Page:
By - Land and See
This website showcase some of the best lodges and hotels in the South Island of New Zealand, exquisite places in incredible locations dedicated to the art of making their guests feel like that have evolved into another more luxurious dimension. This article isn't about one of these places. It;s about a rustic little place in the hills behind Akaroa. It isn't polished five-star perfection. But it is unique, and utterly enchanting. And if you like the idea of stepping out of the world for just a little while, into a simpler, slower existence scented with wood smoke and jasmine, then Tree Crop Farm may be for you.
Tree Crop Farm offers guests the choice of four cabins to stay in. Each is different; a tree house, a tiny hut by a tumbling stream, and another hidden in the woods, like a fairytale cottage. The two more remote cabins have no electricity. All have open fires, or little wood burning stoves, and fire baths, where you can soak under the stars with a glass of wine listening to the moreporks. The cabins are furnished with antiques and furniture painted in rich reds and purples, and fantastically draped with dramatic fabrics and layers of sheepskins. Everywhere are candles and flowers, great bunches of hyacinth and narcissi in spring, blowsy cottage roses in summer, and swags of silk blooms for good measure. The cabins are part baroque confection, part shepherds hut and entirely charming, if you like that sort of thing, which, as you might have gathered, I do.
My boy and I took off last weekend, leaving our five-year-old daughter with heroic friends, and headed east onto Banks Peninsula for some much-needed R&R. We’d been to Tree Crop before, years ago, in those halcyon days before we became parents. We wanted to see if it was still the enchanted place of our memory and whether it could still work its magic and create a blissful moment of calm in our hectic headlong lives.
We drove around Lyttelton Harbor and over Gebbies Pass onto the peninsula. The drive from Christchurch to Akaroa is one of the loveliest drives I know in the South Island. It’s windy, steep and precipitous in parts, but every corner brings a new vista, and there are so many fascinating and beautiful places to stop, that you could take all day to drive the 75km (46 miles). We didn’t stop in all our favorite places, but we did pull up at the Hilltop Tavern for a Three Boys IPA, an Aroha rhubarb cordial and soda, and to admire the amazing view of Akaroa Harbor. If there was an international league of pubs with astonishing views, the Hilltop would be a strong contender. Then we headed down into the harbor basin, stopping at Barrys Bay Cheese for some Peppered Havarti and some delicious Wainui Extra Aged mature cheddar.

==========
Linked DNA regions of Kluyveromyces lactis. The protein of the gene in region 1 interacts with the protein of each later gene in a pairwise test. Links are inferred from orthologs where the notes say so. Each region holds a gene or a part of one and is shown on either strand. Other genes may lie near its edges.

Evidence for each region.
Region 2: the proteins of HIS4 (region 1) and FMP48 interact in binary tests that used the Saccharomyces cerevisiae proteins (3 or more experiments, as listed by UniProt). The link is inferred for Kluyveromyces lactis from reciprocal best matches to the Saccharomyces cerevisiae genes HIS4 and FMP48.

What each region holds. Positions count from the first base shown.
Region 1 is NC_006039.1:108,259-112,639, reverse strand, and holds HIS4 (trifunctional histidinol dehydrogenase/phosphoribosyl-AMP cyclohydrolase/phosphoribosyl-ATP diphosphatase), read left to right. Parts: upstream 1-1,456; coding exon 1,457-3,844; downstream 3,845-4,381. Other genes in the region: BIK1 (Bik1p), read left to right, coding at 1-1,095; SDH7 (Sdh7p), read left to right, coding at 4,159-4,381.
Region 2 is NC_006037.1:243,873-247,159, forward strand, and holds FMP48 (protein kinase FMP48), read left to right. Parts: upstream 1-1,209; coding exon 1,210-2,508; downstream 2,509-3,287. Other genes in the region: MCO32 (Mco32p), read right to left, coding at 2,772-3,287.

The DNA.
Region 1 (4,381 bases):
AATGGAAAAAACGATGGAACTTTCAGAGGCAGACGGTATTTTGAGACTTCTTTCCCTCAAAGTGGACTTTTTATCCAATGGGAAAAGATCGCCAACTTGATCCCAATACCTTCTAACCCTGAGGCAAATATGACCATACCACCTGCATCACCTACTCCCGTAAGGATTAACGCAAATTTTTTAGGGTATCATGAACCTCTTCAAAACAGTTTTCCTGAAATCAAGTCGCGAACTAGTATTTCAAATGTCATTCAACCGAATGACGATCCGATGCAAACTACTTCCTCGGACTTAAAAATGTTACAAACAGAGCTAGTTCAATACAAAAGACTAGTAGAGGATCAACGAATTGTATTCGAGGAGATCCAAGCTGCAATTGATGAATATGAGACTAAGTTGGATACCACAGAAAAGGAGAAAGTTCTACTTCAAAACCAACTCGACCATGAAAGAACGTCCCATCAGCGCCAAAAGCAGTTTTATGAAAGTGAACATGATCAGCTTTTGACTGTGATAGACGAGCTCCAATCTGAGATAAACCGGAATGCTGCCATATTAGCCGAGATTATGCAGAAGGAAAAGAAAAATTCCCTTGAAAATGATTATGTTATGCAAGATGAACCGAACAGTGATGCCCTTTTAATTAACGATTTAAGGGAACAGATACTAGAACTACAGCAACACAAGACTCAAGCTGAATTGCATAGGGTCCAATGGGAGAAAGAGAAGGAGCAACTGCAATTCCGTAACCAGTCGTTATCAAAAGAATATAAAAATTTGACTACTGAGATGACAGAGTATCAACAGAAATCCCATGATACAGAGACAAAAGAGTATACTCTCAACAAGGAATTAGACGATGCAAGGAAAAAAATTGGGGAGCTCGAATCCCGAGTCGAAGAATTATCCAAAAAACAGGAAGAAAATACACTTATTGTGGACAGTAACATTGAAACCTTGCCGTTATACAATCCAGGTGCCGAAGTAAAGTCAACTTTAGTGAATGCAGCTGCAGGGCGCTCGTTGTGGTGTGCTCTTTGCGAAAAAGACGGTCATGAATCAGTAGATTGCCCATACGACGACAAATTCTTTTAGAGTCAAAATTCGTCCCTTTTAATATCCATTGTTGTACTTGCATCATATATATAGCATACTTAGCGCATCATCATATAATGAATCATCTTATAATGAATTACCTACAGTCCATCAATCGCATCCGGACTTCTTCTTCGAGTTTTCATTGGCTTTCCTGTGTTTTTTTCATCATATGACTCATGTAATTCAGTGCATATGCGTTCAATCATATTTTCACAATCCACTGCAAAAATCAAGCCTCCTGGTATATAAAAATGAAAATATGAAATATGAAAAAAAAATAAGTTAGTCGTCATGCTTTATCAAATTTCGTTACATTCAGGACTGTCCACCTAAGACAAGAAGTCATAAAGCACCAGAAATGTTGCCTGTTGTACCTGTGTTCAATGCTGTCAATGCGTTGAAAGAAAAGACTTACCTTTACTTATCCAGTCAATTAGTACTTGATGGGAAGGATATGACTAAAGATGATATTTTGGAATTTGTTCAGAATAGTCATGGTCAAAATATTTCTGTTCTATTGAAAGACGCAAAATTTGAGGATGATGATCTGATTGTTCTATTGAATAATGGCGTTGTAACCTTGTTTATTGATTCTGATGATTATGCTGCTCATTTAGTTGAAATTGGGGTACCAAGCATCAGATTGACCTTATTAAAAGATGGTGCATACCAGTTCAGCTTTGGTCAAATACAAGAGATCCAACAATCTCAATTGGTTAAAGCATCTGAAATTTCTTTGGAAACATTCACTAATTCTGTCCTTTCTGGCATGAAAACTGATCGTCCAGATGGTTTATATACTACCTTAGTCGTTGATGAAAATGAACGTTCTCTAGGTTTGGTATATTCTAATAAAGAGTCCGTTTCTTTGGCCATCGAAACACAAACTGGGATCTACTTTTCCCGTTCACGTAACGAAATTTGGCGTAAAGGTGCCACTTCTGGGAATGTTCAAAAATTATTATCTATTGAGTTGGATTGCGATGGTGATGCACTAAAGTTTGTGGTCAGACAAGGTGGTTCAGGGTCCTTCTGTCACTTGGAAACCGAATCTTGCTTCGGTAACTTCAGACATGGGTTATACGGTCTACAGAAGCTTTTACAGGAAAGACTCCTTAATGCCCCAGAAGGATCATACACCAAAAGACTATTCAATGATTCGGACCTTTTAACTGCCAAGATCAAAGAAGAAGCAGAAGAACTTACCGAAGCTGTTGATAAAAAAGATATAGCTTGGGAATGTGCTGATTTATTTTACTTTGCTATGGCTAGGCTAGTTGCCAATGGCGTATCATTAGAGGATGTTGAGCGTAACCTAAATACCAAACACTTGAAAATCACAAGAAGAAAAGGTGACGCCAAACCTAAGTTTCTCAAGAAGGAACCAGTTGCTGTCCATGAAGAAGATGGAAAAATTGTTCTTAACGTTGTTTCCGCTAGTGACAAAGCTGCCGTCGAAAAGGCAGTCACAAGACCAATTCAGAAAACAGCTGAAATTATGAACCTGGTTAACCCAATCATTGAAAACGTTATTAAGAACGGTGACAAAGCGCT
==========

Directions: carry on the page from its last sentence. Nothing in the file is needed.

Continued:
We arrived around three in the afternoon and met Lynne Alexander, the owner of Tree Crop, dusting wood ash from her hands after lighting our fire bath. She showed us to our cabin. This time we stayed in the Verandah Hut, which has a covered verandah with a sumptuous day bed, a fire bath in a jasmine arbor, and a view out over the trees to the harbor.
Lynne describes Tree Crop as bohemian love shacks, which as descriptions go, is hard to improve on. But it omits one of the chief treasures of the Tree Crop experience, Lynne herself. Like all great hosts, she has the lightest of touches, knowing when people want to be alone, but if you show an interest she is full of fascinating anecdotes, generous with her time and happy to show you around her enchanted domain. In past visits we’ve had some fascinating conversations with Lynne, and this time she spent time hunting through her wonderfully eclectic library to find me a book on French allotment gardens she knew I’d enjoy.
It’s a great idea to arrive at Tree Crop with plenty of daylight to spare so that you can explore the wild rambling gardens, full of artichokes, poppies, roses, and a family of white doves. If you have more time and a pair of stout boots, you can walk some of the network of hill tracks that lead from Tree Crop up to Purple Peak.
I confess that we were exhausted by the time we arrived, so we did none of these things. Instead we sat in the sun on our secluded, scented verandah, drank wine, talked, read books and had a thoroughly enjoyable lazy and indulgent time. Later we took a bath by candlelight, and ate a gourmet picnic of goodies from the Lyttelton Farmer’s Market. The next morning we woke late, and went to fetch a basket of breakfast goodies from Lynne, a feast of creamy lemon yoghurt with a warm boysenberry compote, croissants and coffee in delicate china tea cups.
We only spent a night at Tree Crop, but the richness of the experience made us feel like we had spent much longer. We left with our hair smelling of wood smoke, rested and feeling so good that we bought this print at Little River Gallery on the way home to remind us of a perfect lost weekend.
A word of caution. Tree Crop isn’t for everyone. It’s eccentric, eclectic, and a little shabby, but that is all part of its charm. There are cobwebs, and candles and no televisions. It’s a little bawdy and a lot bohemian. It certainly isn’t your classic five star hotel! But in a world of mass market luxury, Tree Crop’s exuberant sensual character makes for an experience that’s unique and entirely memorable, and perhaps that’ s the ultimate luxury.